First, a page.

Here’s the bottom line: You cannot deny the technological achievements of this film, but as a film, “Avatar” suffers from a predictable and labored plotline. This film is more of a high-tech spectacle than anything else, save Zoe Saldana’s character. Go see it at a matinee price if you can!

When I was leaving the theater, no one gushed about how great of a movie it was. I think it was more like “OMG, I just spent how much on seeing that? I’m keeping my damn 3D glasses!”

On a side note, if you wear eye-glasses, I have a piece of advice for you. The 3D glasses that you can put over your glasses are a bit awkward and mine tended to slip off my frames through the entire latter half of the film if I wasn’t holding my head just right. I’d advise wearing contacts or to bring some tape to adhere those things onto your glasses!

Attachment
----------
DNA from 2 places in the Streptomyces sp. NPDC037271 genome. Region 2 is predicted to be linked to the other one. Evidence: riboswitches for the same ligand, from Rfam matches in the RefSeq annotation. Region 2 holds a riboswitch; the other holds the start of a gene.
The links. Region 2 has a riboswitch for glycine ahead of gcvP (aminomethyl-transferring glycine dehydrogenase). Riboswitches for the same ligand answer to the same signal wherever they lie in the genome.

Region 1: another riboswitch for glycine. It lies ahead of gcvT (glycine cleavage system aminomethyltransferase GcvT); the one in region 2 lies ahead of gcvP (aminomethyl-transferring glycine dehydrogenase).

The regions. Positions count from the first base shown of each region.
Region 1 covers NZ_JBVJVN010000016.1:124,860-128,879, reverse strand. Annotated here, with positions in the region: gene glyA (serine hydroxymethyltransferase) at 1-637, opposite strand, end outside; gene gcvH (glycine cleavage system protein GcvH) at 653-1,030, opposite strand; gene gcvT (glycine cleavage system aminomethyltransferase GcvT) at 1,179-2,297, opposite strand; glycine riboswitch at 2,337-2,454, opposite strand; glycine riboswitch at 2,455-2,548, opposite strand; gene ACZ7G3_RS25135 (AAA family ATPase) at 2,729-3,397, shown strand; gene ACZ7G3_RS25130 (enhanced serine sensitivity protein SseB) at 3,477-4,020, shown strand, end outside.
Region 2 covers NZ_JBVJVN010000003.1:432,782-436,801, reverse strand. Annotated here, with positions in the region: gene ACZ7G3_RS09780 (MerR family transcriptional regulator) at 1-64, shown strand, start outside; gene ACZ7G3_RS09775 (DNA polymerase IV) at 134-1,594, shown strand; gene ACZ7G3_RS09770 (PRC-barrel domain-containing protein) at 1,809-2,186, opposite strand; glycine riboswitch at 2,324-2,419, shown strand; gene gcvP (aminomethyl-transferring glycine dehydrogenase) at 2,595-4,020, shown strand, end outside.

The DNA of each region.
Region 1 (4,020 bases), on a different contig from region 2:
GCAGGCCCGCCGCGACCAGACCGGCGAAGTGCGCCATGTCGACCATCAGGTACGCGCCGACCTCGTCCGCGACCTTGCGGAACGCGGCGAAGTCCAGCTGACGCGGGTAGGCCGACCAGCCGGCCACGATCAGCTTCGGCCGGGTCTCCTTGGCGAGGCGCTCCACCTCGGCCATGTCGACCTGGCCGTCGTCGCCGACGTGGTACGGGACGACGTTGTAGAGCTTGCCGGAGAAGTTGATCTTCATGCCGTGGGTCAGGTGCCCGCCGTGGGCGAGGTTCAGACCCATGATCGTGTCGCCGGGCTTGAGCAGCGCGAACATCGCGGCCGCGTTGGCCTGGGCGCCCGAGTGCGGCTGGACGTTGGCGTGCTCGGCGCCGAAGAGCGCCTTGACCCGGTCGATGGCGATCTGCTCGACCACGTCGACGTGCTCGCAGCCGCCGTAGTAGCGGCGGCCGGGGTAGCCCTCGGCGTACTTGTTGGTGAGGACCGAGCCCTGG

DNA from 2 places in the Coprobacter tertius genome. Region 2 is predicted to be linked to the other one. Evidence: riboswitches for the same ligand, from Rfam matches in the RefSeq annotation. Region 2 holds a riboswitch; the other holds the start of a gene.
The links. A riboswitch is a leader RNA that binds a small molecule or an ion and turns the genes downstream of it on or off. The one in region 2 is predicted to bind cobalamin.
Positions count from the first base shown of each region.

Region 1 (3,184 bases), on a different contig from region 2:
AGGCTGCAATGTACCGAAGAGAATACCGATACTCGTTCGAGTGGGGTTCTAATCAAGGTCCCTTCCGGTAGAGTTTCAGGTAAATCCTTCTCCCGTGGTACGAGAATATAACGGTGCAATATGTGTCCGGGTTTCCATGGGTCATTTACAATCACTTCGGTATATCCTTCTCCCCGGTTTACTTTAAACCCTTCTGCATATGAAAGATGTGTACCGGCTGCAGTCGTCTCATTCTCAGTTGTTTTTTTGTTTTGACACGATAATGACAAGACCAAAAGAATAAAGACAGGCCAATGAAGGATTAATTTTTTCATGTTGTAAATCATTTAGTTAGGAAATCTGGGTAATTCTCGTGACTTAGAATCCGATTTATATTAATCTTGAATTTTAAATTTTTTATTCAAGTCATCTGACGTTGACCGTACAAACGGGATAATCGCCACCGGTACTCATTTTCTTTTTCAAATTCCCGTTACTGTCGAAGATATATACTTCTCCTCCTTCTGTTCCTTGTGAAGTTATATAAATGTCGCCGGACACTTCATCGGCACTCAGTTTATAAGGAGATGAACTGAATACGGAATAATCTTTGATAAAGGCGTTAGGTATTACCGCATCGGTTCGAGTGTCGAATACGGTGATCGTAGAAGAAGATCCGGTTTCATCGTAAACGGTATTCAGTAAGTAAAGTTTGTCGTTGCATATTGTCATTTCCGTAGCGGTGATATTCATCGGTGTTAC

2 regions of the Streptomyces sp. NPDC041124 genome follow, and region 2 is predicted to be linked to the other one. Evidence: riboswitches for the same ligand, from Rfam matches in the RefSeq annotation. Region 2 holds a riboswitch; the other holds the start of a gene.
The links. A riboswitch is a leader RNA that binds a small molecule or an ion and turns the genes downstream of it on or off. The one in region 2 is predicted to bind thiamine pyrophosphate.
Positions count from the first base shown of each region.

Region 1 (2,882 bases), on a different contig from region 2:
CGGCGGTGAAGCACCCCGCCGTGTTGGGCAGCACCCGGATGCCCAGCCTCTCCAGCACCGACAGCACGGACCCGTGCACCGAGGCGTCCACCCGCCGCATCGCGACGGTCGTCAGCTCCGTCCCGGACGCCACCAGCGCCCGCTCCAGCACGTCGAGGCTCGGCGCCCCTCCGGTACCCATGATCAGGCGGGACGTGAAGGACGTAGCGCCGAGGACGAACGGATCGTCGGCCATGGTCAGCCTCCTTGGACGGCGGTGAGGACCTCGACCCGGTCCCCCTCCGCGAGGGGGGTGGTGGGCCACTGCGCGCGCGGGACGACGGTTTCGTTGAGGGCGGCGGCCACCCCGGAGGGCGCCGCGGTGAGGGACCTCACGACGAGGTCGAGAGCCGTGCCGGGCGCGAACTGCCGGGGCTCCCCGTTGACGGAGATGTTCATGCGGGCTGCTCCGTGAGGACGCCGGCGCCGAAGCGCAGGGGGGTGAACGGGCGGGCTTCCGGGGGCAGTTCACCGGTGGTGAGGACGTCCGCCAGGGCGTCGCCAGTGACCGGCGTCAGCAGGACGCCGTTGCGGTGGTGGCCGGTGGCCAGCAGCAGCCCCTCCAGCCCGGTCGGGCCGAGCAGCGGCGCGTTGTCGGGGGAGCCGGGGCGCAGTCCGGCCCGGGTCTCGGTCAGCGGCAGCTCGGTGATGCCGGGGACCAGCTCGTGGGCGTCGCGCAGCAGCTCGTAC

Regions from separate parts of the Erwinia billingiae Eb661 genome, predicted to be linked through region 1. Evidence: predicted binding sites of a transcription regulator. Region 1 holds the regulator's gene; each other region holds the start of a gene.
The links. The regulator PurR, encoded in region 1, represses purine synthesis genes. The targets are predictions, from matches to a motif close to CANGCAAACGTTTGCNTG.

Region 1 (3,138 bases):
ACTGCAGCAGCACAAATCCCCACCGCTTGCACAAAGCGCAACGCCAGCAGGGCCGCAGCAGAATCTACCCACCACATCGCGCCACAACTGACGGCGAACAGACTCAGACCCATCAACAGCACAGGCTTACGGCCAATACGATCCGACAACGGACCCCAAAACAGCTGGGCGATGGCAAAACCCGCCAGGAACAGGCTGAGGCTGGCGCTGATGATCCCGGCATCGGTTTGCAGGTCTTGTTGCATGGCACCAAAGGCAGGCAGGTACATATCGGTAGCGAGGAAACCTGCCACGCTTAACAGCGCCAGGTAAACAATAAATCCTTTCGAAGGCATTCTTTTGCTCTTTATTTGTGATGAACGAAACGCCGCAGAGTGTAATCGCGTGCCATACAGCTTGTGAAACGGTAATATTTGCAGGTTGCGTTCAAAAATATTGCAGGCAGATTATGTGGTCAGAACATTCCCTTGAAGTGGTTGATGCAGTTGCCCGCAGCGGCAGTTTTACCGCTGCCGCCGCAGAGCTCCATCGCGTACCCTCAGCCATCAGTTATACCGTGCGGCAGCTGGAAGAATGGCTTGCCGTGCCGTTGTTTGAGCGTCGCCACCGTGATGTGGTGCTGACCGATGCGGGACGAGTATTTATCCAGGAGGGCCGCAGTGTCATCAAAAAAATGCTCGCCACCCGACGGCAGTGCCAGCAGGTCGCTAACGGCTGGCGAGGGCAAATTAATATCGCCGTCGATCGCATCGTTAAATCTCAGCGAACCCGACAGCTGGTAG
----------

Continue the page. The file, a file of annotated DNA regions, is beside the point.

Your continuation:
Also, audience beware, this film seems to have drawn all types of people to it!  There was a whole group of non-geek people in my row that literally talked through the entire movie.

One last note: Unobtanium? Seriously? I can’t tell if this is a nod to geek language or because Cameron was lazy!

I give “Avatar” Two Out Of Five Stars

Lillian 'zenbitch' Standefer
Written by Lillian 'zenbitch' Standefer

is Senior Managing Editor for SciFi, skips along between the lines of sci-fi, fantasy, and reality, and is living proof that geek girls really DO exist!